## How to generate random numbers 1 to 9 and 1 to 7 using function that generates 1 to 5

Another highly popular interview question – how do you generate random numbers 1 through 7 or 1 through 9 (or any other range) using a function that generates numbers 1-5. In this article, I will show you how to do that, with some further analysis.

To generate a random number 1- 5, I have used the following function. It is to note that Math.random() generates 0.0 through 1.0. I have used Math.ceil function to generate numbers through 1-5. Math.ceil(0.0) is 1 strangely. It’s probably because of the double representation such as 0.0 being 0.00000000001 etc.

```	public static int randomFive() {
return (int) (Math.ceil(Math.random() * 5));
}
```

To generate random number in another range, I have used called this method twice to get a good sample and to include all the numbers in the range, then taking a modulus to make sure the numbers are not out of range. In the following program, I have then called these methods randomSeven() and randomNine() one thousand times each just to see how often different numbers in the given range get generated.

Here is the full source code:

```package com.icodejava.blog;

import java.util.Arrays;

/**
* @author Kushal Paudyal
* www.icodejava.com
* Created On -  Mar 8, 2014
*
* Generates random number 1-9 and 1-7
* using function that generates random number 1-5
*/
public class RandomGenerator {

public static void main(String args[]) {

generateRandomNineAndPrint();
generateRandomSevenAndPrint();
}

/**
* This method calls randomNine() method 1000 times and updates the count of
* each number from 1-9 being generated.
*
* randomNine() method generates numbers from 1-9 using randomFive() method.
*/
private static void generateRandomNineAndPrint() {
int[] counts = new int[9];
for (int i = 0; i < 1000; i++) {
int value = randomNine();
counts[value - 1]++;
}

System.out.println("Count of Generated Random Numbers 1- 9:" + Arrays.toString(counts));
}

/**
* This method calls randomSeven() method 1000 times and updates the count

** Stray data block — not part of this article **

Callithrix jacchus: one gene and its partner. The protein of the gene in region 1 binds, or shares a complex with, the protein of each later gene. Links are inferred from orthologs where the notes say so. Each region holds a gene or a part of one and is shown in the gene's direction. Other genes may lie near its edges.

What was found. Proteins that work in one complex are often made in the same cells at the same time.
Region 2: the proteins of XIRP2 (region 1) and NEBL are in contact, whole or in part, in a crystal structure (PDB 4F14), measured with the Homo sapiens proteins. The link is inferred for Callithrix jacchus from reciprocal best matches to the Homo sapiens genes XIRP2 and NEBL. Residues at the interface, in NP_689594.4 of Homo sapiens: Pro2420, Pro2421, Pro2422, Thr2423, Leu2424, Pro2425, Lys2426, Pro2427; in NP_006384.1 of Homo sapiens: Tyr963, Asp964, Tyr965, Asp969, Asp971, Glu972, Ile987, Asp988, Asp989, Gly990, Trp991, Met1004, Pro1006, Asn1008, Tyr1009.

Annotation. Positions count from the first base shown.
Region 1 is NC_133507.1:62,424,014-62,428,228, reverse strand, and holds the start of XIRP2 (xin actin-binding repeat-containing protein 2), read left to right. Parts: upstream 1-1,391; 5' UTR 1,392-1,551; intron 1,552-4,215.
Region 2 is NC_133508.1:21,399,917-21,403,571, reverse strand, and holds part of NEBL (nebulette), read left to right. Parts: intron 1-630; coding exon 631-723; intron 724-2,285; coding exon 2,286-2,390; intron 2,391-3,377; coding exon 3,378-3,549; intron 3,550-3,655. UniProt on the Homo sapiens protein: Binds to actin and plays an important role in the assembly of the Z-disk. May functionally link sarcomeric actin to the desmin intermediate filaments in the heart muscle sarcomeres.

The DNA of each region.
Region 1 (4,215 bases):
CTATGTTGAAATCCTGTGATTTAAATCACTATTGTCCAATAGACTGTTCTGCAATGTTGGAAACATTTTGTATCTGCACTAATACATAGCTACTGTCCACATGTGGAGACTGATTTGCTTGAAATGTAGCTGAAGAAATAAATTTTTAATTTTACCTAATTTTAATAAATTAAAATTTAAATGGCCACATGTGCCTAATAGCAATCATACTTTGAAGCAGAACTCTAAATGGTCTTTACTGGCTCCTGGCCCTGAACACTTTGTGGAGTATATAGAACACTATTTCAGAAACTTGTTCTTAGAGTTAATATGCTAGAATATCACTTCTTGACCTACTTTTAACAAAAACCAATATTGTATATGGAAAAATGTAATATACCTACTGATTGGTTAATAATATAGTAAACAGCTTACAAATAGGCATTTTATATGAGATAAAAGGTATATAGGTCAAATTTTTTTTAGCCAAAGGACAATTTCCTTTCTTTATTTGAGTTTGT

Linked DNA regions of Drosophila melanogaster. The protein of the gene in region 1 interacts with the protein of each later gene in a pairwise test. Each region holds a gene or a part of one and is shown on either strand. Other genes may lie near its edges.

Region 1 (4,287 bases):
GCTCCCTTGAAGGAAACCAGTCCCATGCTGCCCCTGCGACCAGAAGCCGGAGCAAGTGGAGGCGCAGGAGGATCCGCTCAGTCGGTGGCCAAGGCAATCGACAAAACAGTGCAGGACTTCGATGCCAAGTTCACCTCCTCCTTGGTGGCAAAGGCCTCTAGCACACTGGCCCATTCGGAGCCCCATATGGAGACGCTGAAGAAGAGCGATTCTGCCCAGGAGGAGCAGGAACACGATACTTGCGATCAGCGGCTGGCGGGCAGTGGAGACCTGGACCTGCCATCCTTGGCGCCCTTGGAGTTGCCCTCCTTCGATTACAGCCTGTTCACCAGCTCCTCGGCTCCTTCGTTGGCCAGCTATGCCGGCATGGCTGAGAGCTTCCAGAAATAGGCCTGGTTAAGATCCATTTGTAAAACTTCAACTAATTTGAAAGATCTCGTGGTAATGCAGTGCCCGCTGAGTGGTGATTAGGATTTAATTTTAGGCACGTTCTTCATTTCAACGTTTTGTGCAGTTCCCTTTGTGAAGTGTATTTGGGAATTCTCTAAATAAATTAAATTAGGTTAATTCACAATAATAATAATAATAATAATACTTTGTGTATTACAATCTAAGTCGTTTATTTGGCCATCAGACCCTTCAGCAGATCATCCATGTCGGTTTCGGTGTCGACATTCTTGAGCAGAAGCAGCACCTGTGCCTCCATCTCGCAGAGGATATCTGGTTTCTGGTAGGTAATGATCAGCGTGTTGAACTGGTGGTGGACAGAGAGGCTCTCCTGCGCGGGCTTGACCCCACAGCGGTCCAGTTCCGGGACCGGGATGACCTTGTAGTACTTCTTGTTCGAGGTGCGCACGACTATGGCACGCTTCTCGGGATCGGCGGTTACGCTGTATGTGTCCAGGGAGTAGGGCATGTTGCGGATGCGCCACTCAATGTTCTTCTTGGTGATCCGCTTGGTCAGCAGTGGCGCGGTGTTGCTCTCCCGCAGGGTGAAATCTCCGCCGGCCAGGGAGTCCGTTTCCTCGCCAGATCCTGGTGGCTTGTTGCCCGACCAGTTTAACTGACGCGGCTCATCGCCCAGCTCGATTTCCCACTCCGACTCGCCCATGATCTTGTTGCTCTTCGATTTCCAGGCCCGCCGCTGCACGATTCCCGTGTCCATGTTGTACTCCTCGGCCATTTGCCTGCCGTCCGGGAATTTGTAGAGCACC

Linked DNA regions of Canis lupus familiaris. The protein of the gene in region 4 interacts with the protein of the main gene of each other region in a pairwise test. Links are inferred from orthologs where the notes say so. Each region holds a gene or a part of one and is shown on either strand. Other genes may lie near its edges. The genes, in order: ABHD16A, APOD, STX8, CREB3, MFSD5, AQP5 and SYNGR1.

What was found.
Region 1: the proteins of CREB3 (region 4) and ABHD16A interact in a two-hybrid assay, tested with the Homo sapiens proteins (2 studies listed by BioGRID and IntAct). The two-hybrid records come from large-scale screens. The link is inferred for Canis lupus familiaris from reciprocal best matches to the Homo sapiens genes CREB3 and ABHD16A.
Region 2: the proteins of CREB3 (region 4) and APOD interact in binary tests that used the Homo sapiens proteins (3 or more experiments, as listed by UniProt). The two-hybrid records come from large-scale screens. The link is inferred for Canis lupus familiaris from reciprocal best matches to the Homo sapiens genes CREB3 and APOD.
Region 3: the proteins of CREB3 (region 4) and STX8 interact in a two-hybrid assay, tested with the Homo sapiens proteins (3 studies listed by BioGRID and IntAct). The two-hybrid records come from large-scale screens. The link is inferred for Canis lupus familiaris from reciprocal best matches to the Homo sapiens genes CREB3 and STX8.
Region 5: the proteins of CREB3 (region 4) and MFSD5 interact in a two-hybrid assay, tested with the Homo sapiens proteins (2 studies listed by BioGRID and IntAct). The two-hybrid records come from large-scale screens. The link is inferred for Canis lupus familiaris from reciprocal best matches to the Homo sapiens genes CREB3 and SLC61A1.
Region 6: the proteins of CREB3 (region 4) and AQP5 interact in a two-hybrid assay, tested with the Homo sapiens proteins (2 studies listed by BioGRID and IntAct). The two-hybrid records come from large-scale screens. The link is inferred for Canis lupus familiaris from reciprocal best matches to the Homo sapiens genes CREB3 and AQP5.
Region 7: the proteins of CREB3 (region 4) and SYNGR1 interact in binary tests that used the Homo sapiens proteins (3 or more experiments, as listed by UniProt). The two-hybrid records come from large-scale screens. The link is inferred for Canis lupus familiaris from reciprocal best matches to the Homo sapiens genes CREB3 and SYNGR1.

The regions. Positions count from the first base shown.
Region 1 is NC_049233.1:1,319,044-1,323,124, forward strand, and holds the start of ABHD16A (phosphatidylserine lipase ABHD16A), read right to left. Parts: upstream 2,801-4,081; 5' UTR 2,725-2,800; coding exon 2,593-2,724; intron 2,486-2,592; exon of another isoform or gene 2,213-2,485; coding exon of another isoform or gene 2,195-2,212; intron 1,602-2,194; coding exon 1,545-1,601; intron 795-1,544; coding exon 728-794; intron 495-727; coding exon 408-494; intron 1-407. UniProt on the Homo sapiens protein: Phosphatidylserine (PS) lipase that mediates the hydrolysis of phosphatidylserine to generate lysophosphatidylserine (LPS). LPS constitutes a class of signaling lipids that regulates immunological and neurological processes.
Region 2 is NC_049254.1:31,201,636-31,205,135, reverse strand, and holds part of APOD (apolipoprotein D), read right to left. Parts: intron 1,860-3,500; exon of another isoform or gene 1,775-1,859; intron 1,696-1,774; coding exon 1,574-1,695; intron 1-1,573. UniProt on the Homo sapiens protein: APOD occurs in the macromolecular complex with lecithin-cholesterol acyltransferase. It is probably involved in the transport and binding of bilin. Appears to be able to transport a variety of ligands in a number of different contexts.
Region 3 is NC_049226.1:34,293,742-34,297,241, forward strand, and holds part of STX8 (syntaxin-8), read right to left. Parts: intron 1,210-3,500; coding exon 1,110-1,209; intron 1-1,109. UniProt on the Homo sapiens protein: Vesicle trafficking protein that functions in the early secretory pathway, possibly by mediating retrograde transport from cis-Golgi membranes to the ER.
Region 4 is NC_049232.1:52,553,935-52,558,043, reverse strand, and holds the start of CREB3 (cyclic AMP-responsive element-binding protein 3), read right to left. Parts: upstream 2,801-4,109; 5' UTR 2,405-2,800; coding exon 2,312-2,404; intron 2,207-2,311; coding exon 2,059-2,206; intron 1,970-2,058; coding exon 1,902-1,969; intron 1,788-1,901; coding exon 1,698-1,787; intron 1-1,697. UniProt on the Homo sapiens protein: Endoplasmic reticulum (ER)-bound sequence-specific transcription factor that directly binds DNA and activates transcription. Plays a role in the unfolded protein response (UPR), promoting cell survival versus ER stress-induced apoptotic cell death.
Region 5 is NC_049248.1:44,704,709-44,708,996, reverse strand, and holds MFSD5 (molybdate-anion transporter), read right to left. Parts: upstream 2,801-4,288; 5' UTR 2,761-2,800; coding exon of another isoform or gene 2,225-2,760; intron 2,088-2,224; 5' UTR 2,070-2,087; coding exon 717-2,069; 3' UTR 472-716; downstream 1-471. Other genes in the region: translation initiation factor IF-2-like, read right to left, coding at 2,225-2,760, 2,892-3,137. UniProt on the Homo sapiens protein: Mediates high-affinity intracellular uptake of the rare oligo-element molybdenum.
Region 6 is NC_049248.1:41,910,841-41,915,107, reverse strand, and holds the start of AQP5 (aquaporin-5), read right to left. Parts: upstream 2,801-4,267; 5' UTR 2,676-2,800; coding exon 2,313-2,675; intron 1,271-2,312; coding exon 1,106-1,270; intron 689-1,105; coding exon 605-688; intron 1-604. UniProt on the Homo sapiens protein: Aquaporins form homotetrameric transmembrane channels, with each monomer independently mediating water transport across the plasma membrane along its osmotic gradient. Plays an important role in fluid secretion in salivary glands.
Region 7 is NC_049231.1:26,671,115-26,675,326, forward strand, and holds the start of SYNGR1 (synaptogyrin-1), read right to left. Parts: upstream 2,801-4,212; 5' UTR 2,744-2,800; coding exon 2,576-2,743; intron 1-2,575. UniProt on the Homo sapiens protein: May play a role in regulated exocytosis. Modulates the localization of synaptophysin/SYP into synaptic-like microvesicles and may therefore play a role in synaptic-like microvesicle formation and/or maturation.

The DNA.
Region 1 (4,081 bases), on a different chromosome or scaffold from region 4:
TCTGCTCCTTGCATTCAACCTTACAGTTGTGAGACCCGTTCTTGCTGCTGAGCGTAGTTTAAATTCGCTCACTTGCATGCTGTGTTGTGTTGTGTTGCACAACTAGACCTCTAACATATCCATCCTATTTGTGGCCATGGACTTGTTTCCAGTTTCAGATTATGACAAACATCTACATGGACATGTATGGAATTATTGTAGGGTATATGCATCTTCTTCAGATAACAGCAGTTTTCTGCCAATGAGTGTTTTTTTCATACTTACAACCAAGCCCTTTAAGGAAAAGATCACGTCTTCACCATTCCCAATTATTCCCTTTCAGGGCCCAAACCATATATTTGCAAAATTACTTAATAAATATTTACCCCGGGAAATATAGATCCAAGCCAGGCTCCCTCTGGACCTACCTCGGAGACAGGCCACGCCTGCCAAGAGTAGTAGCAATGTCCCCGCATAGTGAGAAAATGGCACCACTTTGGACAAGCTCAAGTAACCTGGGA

* of each number from 1-7 being generated.
*
* randomNine() method generates numbers from 1-7 using randomFive() method.
*/
private static void generateRandomSevenAndPrint() {
int[] counts = new int[7];
for (int i = 0; i < 1000; i++) {
int value = randomSeven();
counts[value - 1]++;
}

System.out.println("Count of Generated Random Numbers 1- 7:" + Arrays.toString(counts));
}

/**
* Uses randomFive() method that generates 1-5 to generate numbers from 1-9
*
* @return
*/
public static int randomNine() {
int random;

while (true) {
/**
* When you call randomFive() two times, there are a lot of possible
* combinations.25 to be exact. (1,1) (1,2) (1,3) ... (5,5)
*
* We need to call it two times and use the formula below to make
* sure we generate numbers from 1-9. Otherwise, it will not
* generate some numbers.
*/
random = (randomFive() - 1) * 3 + (randomFive() + 1) * 2;
return random % 9 + 1;
}
}

/**
* Uses randomFive() method that generates 1-5 to generate numbers from 1-7
*
* @return
*/
public static int randomSeven() {
int random;

while (true) {
/**
* When you call randomFive() two times, there are a lot of possible
* combinations.25 to be exact. (1,1) (1,2) (1,3) ... (5,5)
*
* We need to call it two times and use the formula below to make
* sure we generate numbers from 1-7. Otherwise, it will not
* generate some numbers.
*/
random = (randomFive() - 1) * 3 + (randomFive() + 1) * 2;
return random % 7 + 1;
}
}

/**
* This method generates a random number 1 through 5. It uses Math.random()
* method for randomizing.
* Note: Math.ceil(0.0) is 1
* @return
*/
public static int randomFive() {
return (int) (Math.ceil(Math.random() * 5));
}

}
```

Here is the output of running above program:

```Count of Generated Random Numbers 1- 9:[127, 127, 63, 131, 154, 35, 153, 129, 81]
Count of Generated Random Numbers 1- 7:[114, 172, 115, 167, 162, 107, 163]
```

DeadLock is a situation where two or more processes wait for the other one to finish, thus neither every does. If there are two processes A and B, if there is a deadlock, A would be waiting on B to complete while B would be waiting on A to complete.

What are the necessary conditions for the deadlock to occur?
For a deadlock to occur, all of the following four conditions, known as Coffman conditions, must hold.

1. Mutual Exclusion:
Only on process can access a resource at a time.
2. Hold and Wait:
A process is currently holding a resource and is requesting another resource hold by another process.
3. No Pre-emption:
The holding process does not voluntarily release the resource, and one process cannot force another process to release the resource.
4. Circular Wait:
Two or more processes form a circular chain, waiting on the other resource on the chain.